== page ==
Discourse analysis denotes the scientific investigation of written, spoken or sign language within the context of semantic and semiotic studies and humanities. Discourse analysis looks at communication to distinguish coherent units of meaning, such as sentences or gestures. Some aspects of the study are rooted in linguistics and psychology but discourse analysis tools may also be included in the disciplines of cybernetics, mathematics and philosophy. Particular topics of investigation in discourse analysis include identifying the organizational levels of communication, distinguishing meaning from its context and shedding light on the cognition process.
In an article published in the compilation Discourse Analysis and Applications: Studies in Adult Clinical Populations researcher Judith Duchan compares the different approaches to discourse analysis typical of different scientific disciplines. She examines recent traditions in discourse analysis in fields as diverse as anthropology, computer sciences, psychology and linguistics. Duchan advocates the claim that in all those different fields discourse analysis leads to a "paradigm shift," in which old established truths may be examined in a new light. Duchan explains that while original discourse analysis falls "within the philosophy and methodology of a linguistic structuralist tradition," it is often other fields that lead to key breakthroughs on the subject, such as the "developments in "schema theory," in psychology and computer science. According to Duchan "schemas," can explain common semantic structure phenomena, such as the "fable," structure of stories. This emergent characteristic of a "grammar of stories" is a result of this common structure, and is just one recurrent systemic feature that can be explained through discourse analysis.
The scholar uses several analogies to relate different topics of discourse analysis, such as the "creative translation of thought into language," and "discourse as interpreted text." Any verbal or non-verbal communication involves simplification of meaning, which is "only suggestive of the original," and understood by others by providing a "third dimension to a two-dimensional surface," - the nature of discourse. Duchan notes that some discourse analysis scholars ascribe their studies on a "closed text view," focusing only on text and language, while other take an "open text view," analyzing also the inherent processes of cognition and interpretation.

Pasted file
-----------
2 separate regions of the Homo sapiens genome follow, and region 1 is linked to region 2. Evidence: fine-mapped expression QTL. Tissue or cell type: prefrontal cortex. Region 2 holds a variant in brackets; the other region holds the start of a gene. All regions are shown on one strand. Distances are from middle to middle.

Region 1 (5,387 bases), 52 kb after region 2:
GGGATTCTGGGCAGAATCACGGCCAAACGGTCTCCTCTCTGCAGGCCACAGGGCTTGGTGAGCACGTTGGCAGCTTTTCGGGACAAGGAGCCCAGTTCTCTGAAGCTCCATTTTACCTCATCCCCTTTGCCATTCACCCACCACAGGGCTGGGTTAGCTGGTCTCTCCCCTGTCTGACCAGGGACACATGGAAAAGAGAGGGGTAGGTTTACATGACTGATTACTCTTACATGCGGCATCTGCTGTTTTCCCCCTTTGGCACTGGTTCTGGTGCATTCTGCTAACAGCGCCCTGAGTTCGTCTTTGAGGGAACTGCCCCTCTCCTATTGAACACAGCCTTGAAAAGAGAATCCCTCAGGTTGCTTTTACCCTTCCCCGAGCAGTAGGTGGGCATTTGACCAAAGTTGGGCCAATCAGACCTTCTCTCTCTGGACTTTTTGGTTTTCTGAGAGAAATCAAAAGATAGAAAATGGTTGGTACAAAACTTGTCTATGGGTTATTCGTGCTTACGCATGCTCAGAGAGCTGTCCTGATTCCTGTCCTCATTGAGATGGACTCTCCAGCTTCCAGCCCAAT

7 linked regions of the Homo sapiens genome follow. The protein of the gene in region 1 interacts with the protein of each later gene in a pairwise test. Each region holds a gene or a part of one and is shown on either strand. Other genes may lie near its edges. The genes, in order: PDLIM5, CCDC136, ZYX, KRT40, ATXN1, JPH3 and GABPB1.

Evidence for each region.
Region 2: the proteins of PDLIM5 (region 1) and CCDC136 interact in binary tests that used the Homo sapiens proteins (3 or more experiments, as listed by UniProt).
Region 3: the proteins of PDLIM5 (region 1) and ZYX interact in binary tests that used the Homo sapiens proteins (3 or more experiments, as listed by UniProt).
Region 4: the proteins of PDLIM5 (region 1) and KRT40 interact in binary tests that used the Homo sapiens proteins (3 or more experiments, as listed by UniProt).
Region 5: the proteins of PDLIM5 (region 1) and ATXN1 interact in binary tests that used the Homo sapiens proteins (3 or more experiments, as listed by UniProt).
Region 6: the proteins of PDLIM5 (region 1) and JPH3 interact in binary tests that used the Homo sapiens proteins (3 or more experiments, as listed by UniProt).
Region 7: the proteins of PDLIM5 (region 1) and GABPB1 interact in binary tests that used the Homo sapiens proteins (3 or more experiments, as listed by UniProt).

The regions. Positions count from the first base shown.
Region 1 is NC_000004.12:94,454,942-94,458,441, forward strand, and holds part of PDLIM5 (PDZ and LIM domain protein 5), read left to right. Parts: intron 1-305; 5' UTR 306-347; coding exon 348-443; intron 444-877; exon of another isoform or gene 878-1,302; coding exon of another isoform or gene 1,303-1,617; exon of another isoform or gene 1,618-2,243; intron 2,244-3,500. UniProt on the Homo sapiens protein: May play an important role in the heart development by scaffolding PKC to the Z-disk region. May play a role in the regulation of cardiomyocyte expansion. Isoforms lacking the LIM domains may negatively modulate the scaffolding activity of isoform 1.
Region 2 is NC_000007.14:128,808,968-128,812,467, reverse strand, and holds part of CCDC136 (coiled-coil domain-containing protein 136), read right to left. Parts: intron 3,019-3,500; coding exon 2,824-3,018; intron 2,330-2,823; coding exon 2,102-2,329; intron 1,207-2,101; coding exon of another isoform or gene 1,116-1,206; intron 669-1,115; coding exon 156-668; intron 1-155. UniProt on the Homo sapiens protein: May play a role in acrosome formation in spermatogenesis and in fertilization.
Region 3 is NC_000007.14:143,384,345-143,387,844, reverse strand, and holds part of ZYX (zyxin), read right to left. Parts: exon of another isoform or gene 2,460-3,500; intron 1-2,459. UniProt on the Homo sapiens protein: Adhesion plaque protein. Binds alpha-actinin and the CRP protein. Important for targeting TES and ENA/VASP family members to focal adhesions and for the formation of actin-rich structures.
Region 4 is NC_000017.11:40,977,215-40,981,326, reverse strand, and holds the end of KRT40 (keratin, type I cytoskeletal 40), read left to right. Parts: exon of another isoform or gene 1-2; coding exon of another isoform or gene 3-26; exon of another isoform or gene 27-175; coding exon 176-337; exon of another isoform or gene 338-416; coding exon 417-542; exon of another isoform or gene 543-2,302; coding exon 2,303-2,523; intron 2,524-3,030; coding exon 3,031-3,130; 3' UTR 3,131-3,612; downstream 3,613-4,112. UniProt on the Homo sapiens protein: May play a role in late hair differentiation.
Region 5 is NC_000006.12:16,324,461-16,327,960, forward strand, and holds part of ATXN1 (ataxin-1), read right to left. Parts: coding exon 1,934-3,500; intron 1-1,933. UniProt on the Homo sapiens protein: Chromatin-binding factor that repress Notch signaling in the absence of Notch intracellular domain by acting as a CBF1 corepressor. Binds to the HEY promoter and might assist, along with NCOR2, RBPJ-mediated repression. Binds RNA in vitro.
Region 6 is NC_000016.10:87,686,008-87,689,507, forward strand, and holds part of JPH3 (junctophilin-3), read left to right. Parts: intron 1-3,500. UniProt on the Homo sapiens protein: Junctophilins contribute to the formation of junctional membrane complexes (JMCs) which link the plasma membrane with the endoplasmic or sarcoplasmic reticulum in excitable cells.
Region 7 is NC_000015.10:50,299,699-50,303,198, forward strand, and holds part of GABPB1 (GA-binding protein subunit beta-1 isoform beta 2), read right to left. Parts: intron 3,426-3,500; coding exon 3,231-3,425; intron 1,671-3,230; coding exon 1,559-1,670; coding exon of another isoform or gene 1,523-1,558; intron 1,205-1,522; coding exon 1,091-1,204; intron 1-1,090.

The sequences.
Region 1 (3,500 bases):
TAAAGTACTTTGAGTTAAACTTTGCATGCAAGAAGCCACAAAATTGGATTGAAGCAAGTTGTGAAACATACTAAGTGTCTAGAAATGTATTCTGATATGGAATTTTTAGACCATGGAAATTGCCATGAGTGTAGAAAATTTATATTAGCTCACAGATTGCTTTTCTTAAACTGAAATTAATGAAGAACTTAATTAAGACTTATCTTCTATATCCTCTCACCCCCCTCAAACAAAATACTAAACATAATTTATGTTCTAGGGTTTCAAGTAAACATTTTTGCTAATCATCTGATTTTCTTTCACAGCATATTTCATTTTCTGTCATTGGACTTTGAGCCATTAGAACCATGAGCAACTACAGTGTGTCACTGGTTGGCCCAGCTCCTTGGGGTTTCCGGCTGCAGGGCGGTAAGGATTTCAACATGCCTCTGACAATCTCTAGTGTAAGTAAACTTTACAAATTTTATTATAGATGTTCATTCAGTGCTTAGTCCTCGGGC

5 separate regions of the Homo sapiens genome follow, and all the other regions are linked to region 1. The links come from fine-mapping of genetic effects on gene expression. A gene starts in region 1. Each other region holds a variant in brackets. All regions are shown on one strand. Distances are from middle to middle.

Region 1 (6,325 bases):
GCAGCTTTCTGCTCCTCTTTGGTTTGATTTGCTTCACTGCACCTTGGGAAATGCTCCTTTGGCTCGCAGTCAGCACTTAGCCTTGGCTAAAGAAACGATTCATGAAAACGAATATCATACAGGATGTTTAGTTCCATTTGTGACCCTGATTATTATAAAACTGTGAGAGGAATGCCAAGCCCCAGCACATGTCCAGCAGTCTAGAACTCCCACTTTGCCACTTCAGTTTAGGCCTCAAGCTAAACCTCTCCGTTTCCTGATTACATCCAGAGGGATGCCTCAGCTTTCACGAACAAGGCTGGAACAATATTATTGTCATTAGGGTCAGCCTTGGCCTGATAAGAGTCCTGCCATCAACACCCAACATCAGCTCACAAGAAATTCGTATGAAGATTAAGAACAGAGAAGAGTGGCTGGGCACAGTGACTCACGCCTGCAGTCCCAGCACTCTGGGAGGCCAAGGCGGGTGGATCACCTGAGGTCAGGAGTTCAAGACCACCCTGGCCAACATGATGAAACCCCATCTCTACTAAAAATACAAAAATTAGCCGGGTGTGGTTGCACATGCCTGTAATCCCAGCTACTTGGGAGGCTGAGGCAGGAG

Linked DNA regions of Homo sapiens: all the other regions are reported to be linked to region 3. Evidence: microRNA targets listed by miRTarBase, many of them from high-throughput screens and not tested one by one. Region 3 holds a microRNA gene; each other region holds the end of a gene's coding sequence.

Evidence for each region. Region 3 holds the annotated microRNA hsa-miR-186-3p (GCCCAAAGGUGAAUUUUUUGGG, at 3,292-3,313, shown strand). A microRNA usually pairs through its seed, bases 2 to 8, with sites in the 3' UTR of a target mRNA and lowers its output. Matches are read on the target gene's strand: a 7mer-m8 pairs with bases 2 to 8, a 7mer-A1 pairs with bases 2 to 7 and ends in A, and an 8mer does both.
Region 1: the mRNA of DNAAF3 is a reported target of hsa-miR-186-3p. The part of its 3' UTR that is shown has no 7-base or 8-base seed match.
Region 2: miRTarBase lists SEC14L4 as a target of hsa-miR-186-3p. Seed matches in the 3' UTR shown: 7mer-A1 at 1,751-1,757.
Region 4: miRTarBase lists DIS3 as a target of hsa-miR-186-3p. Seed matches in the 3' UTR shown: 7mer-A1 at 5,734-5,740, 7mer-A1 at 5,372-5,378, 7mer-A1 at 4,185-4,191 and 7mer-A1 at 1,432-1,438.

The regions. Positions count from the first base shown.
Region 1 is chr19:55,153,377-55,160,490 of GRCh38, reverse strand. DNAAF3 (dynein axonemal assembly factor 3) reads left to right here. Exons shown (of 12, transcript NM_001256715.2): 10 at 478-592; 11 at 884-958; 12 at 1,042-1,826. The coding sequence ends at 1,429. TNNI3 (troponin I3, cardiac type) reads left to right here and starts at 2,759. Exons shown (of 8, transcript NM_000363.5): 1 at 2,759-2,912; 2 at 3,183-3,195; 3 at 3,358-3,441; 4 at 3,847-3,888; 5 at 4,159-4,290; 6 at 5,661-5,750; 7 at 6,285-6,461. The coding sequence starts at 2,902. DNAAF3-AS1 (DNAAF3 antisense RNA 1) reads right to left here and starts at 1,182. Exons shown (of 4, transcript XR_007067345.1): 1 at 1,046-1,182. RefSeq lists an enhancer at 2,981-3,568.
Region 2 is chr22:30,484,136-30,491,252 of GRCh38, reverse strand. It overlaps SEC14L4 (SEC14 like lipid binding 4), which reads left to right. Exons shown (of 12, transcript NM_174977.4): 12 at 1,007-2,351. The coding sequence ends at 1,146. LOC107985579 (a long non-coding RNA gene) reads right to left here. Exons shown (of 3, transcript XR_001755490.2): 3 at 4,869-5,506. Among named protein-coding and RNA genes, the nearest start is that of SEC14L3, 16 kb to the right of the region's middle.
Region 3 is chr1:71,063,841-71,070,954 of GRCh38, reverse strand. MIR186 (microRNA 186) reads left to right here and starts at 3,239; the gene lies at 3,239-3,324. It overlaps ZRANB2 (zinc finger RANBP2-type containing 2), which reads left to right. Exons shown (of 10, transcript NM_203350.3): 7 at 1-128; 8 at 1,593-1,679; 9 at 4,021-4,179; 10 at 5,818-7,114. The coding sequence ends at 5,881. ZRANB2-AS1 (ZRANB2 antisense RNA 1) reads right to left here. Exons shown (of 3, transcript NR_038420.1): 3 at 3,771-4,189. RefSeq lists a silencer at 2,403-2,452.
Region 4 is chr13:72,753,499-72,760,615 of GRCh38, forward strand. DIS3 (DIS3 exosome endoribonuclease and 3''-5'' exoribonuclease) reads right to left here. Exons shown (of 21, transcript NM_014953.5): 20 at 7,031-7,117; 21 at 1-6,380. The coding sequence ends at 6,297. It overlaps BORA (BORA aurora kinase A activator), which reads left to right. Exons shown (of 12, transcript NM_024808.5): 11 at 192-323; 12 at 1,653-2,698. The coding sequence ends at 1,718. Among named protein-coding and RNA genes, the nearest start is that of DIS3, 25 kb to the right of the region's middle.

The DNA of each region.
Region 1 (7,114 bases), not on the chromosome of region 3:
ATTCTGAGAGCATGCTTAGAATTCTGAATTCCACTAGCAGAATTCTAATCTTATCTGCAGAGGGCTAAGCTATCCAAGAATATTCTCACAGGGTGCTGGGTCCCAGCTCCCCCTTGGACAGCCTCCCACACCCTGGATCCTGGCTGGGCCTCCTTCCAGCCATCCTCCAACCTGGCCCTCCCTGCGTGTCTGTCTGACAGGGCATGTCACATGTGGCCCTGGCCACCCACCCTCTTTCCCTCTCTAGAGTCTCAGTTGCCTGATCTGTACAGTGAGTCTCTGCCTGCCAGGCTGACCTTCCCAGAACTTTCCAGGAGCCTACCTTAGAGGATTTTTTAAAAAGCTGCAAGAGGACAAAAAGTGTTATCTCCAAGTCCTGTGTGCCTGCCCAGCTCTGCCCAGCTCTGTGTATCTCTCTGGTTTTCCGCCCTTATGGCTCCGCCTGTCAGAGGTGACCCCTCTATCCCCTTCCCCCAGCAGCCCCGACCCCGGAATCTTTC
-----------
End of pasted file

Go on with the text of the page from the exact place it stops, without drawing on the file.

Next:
Duchan cites literature on the subject to outline several particular questions of interest in contemporary discourse analysis. One of these questions is to what extent authors such as writers or playwrights tailor the structuring of their discourse for their intended audience, for example by using indicators of importance such as "really," or "by the way." Another question is how the discourse is sculpted to express power relationships between author and audience or between the subjects examined in the discourse itself. Other studies quoted by Duncan focus on the interactive aspects of discourse. For instance, the behavior of the audience may change the perception and subsequently the discourse structuring of a speaker. Likewise, some of the functions of discourse according to the cited research relate to interactive purposes, from simple "repairing of conversational breakdowns," to much more intricate and deliberate ends such as "delivering bad news during clinical interactions," or "courtroom testimony."
Discourse analysis is particularly relevant for education theory and practice. In an article on the topic researchers Laetitia Zeeman, Marie Poggenpoelq, CPH Myburgh and N Van der Linde classify discourse analysis as a "postmodern approach." Zeeman et al. support the view that discourse analysis should be "situated in its broader paradigmatic context namely: poststructuralism and social constructionism." That is, it relates to "the structure of language and how meaning is generated," and also "how people interact with one another to construct modify and maintain what their society holds to be true.? One important distinction that Zeeman et al. make is that "discourse analysis is not a descriptive and explanatory practice that aims at truth claims," but a "form of reflexive research." It is also much more focused on the "relational" qualities of the objects of discourse. In this way it represents a "social critique," rather than a tool for acquiring "mechanistic" understanding of objects. Zeeman et al. purport it to also be a "productive process or a process that brings change." They characterize the basic question of discourse analysis as "what does the text do." This is precisely the focus of educational research that deals with crafting of not just suitable but also functional discourse. Zeeman et al. conclude that the discourse analysis approach is exceptionally valuable in the field of education because "it challenges current dominant ways of understanding or viewing the objects of study," and encourages "alternative reflections that could lead to change."